When John Mason's father is killed, John is wounded. Attracted to his nurse Alice, a conflict arises between him and his friend Ben who plans to marry Alice. John later finds the killer of ... See full summary »
Outlaw Wes McQueen is sprung from jail to help pull one last railroad job. He doesn't like his new partners - except dance-hall girl Colorado - and anyway fancies Julie Ann newly arrived ... See full summary »
Pecos Grant rides into a strange town only to find that everyone recognizes him, not as Pecos Grant, but as a presumed-dead man named Rawlins. Even Rawlins' wife thinks her husband has come back. Pecos sets out to solve the mystery.
Sheriff John Higgins quits and goes into prospecting after he thinks he has killed his best friend in shooting it out with robbers. He encounters his dead buddy's sister and helps her run ... See full summary »
Following the surrender of Geronimo, Massai, the last Apache warrior is captured and scheduled for transportation to a Florida reservation. Instead, he manages to escape and heads for his ... See full summary »
U.S. Army Captain John Delmont takes a leave of absence to find out what happened to his missing father. Later he leads a wagon train to California and goes after the bad guys involved in his father's disappearance.
Joseph W. Girard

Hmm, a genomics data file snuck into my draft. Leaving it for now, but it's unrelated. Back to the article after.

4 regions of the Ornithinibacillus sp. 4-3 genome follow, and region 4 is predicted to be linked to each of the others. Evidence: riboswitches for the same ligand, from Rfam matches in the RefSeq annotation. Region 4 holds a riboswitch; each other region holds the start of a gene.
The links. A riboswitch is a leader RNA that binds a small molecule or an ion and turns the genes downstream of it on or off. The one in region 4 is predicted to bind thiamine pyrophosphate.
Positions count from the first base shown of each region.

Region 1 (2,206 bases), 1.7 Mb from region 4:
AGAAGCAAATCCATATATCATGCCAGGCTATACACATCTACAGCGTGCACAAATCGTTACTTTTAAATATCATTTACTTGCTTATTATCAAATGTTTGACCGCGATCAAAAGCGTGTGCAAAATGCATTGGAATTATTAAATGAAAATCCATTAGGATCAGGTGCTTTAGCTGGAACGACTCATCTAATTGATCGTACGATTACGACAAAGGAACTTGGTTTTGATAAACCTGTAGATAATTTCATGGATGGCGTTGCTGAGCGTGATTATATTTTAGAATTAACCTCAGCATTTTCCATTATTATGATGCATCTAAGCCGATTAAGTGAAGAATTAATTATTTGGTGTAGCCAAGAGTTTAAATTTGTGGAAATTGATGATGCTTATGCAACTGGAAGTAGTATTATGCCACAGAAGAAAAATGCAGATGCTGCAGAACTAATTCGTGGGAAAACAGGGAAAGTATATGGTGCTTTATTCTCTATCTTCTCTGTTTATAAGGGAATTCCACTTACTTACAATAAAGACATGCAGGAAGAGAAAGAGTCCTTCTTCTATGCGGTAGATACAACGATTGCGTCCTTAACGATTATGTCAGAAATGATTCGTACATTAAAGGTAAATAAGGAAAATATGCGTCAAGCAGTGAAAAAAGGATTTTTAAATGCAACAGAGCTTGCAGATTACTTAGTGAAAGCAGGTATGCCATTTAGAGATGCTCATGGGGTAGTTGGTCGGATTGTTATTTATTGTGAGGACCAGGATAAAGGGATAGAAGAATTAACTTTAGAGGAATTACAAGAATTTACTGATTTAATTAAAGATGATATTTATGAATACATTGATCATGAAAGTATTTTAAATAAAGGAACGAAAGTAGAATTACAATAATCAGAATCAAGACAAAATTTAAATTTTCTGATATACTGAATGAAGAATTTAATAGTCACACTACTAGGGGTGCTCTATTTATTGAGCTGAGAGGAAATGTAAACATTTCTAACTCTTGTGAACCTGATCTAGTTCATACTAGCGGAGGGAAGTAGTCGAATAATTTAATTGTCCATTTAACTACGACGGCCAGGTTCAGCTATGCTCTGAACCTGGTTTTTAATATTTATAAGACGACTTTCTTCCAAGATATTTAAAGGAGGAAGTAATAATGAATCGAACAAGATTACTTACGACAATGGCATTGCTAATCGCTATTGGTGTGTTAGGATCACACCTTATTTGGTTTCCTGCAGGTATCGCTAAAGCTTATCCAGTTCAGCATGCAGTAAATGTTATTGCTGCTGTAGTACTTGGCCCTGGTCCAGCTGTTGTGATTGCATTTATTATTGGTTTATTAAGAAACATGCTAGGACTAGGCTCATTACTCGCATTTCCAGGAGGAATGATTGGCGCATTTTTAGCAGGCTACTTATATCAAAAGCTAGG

Just after the Civil War, President Abraham Lincoln asks two former enemies--a Union officer and a former Confederate--to drive a herd of cattle from Texas to Kansas, to help feed civilians... See full summary »
Fred F. Sears
Framed for a stagecoach accident, John Bishop is jailed. Bob Leady helps break him out and in return John heads for Sonoora to look for Leady's missing son. He finds him when he joins Monte black's gang, a gang from which no member has ever escaped alive. Written by
Maurice VanAuken <firstname.lastname@example.org>
Using the name "Monte Black" as the villain was something of an in-joke at Warners, where Monte Blue was a star during the silent era. After sound came in, he was relegated to minor supporting roles at the studio, albeit in some very good films like Casablanca (1942) and Key Largo (1948). See more »
[Talking about his missing son]
A man was killed. Some of the men who were present seemed to think Bart was the guilty party. They found out later that he was innocent, but... Bart's gone.
Hung? Where is he? What happened?
I'm not sure, but I heard he was south - somewhere in Sonora, a bandit in the gang of Monte Black.
Once a man joins that gang, he never comes out alive. It's known as the Brotherhood of Death.
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After an old man helps John Wayne in the face of a rodeo accident frame-up, he travels to Mexico and town of the title, to find the man's long-lost (also framed) son, in order to tell him that he'd been exonerated. However, the young man is part of a gang of gringo bandits that only allow members to quit feet first.
One of six B-movies the Duke made for Warner Brothers' Four Star Westerns, this isn't quite as memorable as other films in the series. It is okay though and really looks good, with some nice location photography.
The action is a little weak this time around, but Somewhere In Sonora picks up a bit when Wayne infiltrates the gang, leading to a climax featuring stock-footage from one of Ken Maynard's old silent vehicles, possibly the 1927 of the same film.
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